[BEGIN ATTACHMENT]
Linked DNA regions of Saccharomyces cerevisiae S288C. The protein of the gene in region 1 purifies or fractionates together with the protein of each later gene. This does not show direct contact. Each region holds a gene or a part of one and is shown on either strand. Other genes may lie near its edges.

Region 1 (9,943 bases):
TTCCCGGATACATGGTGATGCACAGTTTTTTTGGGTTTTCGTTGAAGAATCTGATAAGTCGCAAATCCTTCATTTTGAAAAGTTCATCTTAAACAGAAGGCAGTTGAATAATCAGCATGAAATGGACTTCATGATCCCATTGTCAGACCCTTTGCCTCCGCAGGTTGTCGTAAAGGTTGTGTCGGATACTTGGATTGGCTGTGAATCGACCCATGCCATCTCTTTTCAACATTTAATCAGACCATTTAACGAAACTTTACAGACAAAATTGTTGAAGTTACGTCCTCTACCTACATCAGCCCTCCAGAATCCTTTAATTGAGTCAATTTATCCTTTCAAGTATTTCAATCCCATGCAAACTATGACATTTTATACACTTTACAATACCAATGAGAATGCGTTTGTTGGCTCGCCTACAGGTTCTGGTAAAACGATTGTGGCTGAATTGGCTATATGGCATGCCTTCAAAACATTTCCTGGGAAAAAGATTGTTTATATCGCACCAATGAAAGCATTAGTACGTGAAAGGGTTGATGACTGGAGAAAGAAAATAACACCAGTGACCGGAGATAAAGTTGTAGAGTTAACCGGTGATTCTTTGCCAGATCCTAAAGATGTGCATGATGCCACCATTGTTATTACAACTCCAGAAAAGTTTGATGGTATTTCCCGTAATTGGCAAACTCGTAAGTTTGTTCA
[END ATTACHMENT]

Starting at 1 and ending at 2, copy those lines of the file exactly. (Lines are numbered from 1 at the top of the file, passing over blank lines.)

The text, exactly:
Linked DNA regions of Saccharomyces cerevisiae S288C. The protein of the gene in region 1 purifies or fractionates together with the protein of each later gene. This does not show direct contact. Each region holds a gene or a part of one and is shown on either strand. Other genes may lie near its edges.

Region 1 (9,943 bases):